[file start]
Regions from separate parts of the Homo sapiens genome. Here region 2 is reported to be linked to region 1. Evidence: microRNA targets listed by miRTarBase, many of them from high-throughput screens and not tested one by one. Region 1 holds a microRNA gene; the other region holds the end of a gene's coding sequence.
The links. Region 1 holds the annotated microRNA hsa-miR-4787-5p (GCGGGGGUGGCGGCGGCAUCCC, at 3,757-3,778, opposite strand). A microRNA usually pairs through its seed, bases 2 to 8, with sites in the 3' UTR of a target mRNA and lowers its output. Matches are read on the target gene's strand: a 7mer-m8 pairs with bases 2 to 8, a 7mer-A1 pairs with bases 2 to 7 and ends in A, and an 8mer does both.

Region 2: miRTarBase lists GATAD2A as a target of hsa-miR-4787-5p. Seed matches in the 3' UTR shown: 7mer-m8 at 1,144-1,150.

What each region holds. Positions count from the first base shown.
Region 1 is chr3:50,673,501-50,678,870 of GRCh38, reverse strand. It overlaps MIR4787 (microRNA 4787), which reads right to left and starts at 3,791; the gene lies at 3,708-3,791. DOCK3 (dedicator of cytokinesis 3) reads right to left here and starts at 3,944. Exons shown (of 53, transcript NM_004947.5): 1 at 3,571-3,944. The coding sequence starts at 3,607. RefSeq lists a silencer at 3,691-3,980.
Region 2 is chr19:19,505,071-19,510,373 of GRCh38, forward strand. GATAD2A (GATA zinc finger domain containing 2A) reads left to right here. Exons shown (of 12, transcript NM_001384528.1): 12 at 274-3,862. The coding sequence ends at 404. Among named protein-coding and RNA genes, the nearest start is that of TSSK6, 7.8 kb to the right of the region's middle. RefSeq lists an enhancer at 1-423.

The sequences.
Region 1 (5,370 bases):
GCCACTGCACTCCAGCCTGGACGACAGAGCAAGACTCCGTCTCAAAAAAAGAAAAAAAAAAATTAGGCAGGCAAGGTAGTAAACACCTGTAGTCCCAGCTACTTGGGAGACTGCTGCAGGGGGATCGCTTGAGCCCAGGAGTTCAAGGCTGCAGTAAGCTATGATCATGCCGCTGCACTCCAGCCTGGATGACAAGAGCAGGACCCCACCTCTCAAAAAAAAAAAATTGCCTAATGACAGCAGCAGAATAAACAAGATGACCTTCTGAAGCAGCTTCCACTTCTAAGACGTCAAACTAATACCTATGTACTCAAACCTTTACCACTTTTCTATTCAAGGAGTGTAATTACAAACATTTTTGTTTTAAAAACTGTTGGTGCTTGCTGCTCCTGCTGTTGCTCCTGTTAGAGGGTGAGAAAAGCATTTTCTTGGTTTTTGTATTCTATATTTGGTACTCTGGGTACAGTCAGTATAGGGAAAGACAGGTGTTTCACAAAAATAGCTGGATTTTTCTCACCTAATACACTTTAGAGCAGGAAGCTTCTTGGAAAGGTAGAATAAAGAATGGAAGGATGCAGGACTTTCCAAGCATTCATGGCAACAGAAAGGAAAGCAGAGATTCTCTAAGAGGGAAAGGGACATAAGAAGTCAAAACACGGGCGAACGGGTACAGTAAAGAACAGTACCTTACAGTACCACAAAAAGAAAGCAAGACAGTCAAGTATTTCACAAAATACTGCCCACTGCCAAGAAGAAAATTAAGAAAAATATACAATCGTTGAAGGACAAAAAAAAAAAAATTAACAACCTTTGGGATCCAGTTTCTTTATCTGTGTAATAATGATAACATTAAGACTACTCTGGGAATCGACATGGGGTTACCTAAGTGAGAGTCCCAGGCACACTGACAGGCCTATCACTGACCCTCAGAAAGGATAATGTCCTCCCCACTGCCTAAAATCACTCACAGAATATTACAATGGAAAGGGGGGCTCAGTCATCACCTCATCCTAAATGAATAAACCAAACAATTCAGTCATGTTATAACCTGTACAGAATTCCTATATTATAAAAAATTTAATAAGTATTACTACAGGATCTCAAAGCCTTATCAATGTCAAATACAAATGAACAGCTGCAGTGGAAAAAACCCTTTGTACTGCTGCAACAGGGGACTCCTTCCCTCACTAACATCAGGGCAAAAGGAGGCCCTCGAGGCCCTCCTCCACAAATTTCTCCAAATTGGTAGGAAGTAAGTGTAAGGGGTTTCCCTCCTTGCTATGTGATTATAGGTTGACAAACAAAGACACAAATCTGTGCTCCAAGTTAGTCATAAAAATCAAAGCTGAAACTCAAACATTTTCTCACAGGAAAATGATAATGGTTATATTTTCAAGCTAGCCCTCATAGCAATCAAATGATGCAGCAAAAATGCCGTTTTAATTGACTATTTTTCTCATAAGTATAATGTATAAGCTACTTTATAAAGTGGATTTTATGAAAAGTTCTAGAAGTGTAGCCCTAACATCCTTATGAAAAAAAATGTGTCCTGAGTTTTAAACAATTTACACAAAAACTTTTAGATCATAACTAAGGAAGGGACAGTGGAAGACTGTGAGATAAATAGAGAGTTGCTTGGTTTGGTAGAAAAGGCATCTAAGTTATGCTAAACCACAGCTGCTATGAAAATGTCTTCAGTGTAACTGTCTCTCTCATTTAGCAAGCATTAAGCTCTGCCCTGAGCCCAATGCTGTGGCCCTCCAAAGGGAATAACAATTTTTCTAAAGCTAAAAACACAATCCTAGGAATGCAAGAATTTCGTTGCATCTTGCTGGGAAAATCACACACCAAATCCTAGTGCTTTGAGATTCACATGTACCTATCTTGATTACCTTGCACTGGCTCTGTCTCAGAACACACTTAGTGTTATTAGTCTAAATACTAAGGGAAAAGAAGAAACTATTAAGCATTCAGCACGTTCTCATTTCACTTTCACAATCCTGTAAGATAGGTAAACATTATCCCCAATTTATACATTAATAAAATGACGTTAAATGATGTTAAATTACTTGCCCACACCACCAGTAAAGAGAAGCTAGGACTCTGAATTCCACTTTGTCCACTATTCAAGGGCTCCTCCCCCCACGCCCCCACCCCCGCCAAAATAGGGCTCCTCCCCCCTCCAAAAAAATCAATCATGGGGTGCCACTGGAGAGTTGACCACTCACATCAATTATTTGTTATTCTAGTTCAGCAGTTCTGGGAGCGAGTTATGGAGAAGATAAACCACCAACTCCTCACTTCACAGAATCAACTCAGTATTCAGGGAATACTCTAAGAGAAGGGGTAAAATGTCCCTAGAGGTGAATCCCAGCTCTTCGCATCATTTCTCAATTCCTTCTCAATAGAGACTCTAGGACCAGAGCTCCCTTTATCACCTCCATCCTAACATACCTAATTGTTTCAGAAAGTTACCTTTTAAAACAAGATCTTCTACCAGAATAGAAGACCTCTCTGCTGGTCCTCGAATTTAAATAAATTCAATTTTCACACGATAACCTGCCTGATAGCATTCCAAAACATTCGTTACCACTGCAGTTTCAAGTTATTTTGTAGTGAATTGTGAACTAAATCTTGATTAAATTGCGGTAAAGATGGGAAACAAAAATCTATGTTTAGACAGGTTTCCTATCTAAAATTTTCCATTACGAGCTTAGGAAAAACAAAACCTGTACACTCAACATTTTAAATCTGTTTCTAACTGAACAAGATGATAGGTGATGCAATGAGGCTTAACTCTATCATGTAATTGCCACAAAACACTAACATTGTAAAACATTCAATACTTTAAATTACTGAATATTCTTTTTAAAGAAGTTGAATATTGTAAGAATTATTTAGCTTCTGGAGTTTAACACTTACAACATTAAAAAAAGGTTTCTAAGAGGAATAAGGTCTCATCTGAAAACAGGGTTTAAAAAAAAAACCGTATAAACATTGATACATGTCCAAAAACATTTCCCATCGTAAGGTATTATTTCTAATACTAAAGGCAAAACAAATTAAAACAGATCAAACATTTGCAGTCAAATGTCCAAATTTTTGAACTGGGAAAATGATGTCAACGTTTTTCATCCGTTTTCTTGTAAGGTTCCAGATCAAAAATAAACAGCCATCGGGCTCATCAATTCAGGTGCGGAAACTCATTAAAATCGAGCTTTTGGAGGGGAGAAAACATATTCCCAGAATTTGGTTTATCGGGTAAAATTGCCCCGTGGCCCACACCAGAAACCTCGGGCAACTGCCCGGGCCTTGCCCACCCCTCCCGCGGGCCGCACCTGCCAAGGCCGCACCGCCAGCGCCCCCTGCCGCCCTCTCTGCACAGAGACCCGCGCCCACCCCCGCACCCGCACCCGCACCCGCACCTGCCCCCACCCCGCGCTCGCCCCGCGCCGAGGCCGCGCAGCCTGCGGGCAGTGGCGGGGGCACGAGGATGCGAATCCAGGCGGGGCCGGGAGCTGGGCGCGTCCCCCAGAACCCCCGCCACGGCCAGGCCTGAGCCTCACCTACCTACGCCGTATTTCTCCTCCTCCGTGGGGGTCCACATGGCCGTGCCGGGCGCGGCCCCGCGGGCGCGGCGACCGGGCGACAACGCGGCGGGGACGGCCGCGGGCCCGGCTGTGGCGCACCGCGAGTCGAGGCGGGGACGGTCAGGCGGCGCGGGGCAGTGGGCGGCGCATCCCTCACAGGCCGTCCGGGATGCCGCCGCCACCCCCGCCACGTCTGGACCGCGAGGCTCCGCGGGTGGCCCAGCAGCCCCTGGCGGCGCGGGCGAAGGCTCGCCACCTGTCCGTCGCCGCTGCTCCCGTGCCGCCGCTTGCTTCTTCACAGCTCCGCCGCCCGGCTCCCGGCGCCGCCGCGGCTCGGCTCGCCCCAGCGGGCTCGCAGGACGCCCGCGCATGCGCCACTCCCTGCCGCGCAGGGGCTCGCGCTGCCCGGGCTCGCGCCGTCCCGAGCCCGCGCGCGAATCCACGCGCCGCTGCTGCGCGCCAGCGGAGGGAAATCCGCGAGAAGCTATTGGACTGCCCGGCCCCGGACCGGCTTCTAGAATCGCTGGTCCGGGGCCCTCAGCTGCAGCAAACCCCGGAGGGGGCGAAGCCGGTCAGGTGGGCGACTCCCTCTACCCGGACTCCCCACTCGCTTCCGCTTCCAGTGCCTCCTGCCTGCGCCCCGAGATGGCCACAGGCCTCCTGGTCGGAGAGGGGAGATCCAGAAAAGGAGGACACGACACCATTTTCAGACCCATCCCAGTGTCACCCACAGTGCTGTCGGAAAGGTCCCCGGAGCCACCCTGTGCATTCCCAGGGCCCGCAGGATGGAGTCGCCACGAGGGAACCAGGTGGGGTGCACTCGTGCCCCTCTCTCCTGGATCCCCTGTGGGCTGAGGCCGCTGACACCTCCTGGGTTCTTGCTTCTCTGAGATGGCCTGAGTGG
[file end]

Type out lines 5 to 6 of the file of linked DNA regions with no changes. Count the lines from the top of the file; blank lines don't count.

Region 1 is chr3:50,673,501-50,678,870 of GRCh38, reverse strand. It overlaps MIR4787 (microRNA 4787), which reads right to left and starts at 3,791; the gene lies at 3,708-3,791. DOCK3 (dedicator of cytokinesis 3) reads right to left here and starts at 3,944. Exons shown (of 53, transcript NM_004947.5): 1 at 3,571-3,944. The coding sequence starts at 3,607. RefSeq lists a silencer at 3,691-3,980.
Region 2 is chr19:19,505,071-19,510,373 of GRCh38, forward strand. GATAD2A (GATA zinc finger domain containing 2A) reads left to right here. Exons shown (of 12, transcript NM_001384528.1): 12 at 274-3,862. The coding sequence ends at 404. Among named protein-coding and RNA genes, the nearest start is that of TSSK6, 7.8 kb to the right of the region's middle. RefSeq lists an enhancer at 1-423.